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Manufacturing sector-led troubles show no signs of abating

BEIJING -- Market confusion triggered by China's economic slowdown is showing few signs of subsiding.

     China Resources Cement Holdings said last Wednesday that its profit is estimated to have contracted sharply in the year ended in December.

     The cement maker belonging to state-owned Chinese conglomerate China Resources noted large foreign exchange losses resulting from the yuan's deprecation as a possible reason for the poor showing.

     The stock of the company plunged to an all-time low during intraday trading on the Hong Kong market the following day.

     On Jan. 4, China Eastern Airlines announced the advance repayment of foreign currency debt totaling $1 billion to avoid an increase in debt serving cost because of the weaker yuan.

     Similar moves are spreading among real estate and other businesses that have expanded liabilities denominated in foreign currencies.

     The accelerating fall in the yuan's value has contributed to an 18% decline in the Shanghai Stock Exchange Composite Index since late last year.

     Behind the financial market chaos shaking the world economy are the ongoing slowdown in the Chinese economy and uncertainties over its outlook.

     In particular, the Chinese manufacturing industry is in deep trouble. China's manufacturing purchasing managers' index, which provides an early indication of economic activities in the nation's manufacturing sector, has been showing signs of an economic slump since last spring.

Social unrest

A tumultuous scene was created before a plant of Shenzhen Electronics, an information technology company in Guangdong Province. The company had grown rapidly producing smartphones on behalf of Samsung Electronics of South Korea and other companies, but collapsed in late December as a result of a plunge in orders received. Police officers were mobilized to subdue thousands of angry workers who gathered there to demand wage payments.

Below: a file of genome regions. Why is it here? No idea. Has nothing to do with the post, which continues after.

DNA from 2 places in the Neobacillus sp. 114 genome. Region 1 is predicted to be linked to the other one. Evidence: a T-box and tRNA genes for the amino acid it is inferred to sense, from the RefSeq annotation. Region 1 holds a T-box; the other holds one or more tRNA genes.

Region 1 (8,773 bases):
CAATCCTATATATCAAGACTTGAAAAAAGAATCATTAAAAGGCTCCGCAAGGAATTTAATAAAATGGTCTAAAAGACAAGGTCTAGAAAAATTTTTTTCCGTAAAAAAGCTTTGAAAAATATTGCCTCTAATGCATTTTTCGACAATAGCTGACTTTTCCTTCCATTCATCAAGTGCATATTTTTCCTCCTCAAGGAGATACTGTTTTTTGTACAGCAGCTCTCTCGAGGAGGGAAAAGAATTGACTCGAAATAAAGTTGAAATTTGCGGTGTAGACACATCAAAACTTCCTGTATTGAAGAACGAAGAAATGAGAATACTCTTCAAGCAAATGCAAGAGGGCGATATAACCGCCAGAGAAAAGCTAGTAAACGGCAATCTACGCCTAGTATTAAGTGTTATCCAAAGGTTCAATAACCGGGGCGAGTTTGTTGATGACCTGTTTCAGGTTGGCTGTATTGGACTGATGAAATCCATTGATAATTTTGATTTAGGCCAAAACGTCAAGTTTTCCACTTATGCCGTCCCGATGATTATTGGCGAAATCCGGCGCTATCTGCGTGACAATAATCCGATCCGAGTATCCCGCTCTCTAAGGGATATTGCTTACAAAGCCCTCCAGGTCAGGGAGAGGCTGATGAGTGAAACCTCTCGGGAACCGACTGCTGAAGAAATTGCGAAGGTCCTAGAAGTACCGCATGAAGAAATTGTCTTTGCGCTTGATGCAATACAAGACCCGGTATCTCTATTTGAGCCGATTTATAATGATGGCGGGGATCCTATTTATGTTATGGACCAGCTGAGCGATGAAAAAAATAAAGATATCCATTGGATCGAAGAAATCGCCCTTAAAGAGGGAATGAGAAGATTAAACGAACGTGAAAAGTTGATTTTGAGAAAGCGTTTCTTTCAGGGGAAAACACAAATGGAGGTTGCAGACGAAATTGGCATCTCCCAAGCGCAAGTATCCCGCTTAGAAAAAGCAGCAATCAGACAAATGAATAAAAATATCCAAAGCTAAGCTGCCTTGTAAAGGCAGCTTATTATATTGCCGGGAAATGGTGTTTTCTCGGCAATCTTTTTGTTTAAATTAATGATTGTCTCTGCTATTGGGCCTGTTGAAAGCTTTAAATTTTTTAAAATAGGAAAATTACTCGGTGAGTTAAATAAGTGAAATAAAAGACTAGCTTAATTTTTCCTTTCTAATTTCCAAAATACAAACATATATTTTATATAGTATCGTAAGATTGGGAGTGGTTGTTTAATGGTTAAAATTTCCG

Trouble is not limited to Guangdong. Many cement plants have halted operations in Hebei Province over the past month, in line with the Chinese government's orders for suspension of production amid excessive price-cutting competition.

     "My income in 2015 plunged to less than 10% of its peak," lamented a male employee in his 40s of a state-owned coal mining company in Henan Province.

     A local newspaper reported that only around 30% of manufacturers are paying wages as planned.

     The manufacturing industry, which propped China's rapid economic growth, now presents an "old China." Manufacturers are struggling under deflationary pressure, symbolized by wholesale prices staying below year-before levels for nearly four years running, on top of structural problems such as rising labor costs and excess capacity.

     Correctional moves in the Chinese manufacturing industry have caused falls in natural resources prices which, combined with an interest rate hike in the U.S., have resulted in investors increasingly averse to risk.

     Premier Li Keqiang urged representatives of more than 20 steel and coal mining companies in Taiyuan, Shanxi Province, on Jan. 4 to eliminate their overcapacity with determination even to "cut off arms."

     The government has "no intention of introducing strong economic stimulus measures to raise domestic demand," Li said.